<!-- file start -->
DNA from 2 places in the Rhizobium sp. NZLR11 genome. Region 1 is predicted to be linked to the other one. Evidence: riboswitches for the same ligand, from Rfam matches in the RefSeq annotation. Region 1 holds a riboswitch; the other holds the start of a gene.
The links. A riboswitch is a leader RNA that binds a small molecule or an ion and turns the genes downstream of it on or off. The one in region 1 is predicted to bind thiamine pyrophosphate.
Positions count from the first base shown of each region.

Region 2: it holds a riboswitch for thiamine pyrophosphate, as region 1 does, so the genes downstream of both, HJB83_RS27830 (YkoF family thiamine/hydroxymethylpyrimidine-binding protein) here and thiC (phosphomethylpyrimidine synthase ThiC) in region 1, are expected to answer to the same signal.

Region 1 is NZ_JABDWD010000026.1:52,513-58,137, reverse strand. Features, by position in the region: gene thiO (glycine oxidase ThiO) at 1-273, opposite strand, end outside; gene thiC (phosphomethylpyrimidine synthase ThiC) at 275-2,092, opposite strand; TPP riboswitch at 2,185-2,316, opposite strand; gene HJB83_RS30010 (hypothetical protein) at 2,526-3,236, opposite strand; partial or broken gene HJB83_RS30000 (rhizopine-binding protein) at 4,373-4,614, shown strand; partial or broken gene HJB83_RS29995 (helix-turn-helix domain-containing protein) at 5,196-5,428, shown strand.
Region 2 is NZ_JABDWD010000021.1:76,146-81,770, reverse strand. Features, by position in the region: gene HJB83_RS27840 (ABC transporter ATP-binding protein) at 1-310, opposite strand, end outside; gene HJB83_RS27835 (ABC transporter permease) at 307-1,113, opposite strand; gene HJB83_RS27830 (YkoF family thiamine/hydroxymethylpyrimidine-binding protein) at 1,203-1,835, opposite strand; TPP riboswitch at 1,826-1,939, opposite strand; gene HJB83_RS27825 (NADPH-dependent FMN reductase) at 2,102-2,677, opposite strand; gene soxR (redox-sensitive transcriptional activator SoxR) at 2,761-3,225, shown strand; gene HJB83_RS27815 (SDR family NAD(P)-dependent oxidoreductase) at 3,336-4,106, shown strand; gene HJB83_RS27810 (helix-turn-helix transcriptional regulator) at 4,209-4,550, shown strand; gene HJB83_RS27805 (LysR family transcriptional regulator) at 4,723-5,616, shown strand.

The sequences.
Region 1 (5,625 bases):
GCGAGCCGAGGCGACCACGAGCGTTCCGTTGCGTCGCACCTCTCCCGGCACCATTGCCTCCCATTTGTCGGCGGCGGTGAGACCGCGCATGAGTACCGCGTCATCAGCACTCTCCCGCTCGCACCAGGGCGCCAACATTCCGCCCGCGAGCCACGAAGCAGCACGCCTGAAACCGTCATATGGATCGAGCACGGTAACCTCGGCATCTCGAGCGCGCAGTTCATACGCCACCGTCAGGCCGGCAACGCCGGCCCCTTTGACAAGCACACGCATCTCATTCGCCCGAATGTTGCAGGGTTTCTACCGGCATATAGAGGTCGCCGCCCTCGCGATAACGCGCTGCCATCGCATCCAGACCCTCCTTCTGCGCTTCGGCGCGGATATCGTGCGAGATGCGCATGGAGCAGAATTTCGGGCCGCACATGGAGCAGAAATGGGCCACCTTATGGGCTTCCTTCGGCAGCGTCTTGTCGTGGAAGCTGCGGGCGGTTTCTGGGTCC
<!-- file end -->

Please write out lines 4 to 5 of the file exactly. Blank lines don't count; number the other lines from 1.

Region 2: it holds a riboswitch for thiamine pyrophosphate, as region 1 does, so the genes downstream of both, HJB83_RS27830 (YkoF family thiamine/hydroxymethylpyrimidine-binding protein) here and thiC (phosphomethylpyrimidine synthase ThiC) in region 1, are expected to answer to the same signal.

Region 1 is NZ_JABDWD010000026.1:52,513-58,137, reverse strand. Features, by position in the region: gene thiO (glycine oxidase ThiO) at 1-273, opposite strand, end outside; gene thiC (phosphomethylpyrimidine synthase ThiC) at 275-2,092, opposite strand; TPP riboswitch at 2,185-2,316, opposite strand; gene HJB83_RS30010 (hypothetical protein) at 2,526-3,236, opposite strand; partial or broken gene HJB83_RS30000 (rhizopine-binding protein) at 4,373-4,614, shown strand; partial or broken gene HJB83_RS29995 (helix-turn-helix domain-containing protein) at 5,196-5,428, shown strand.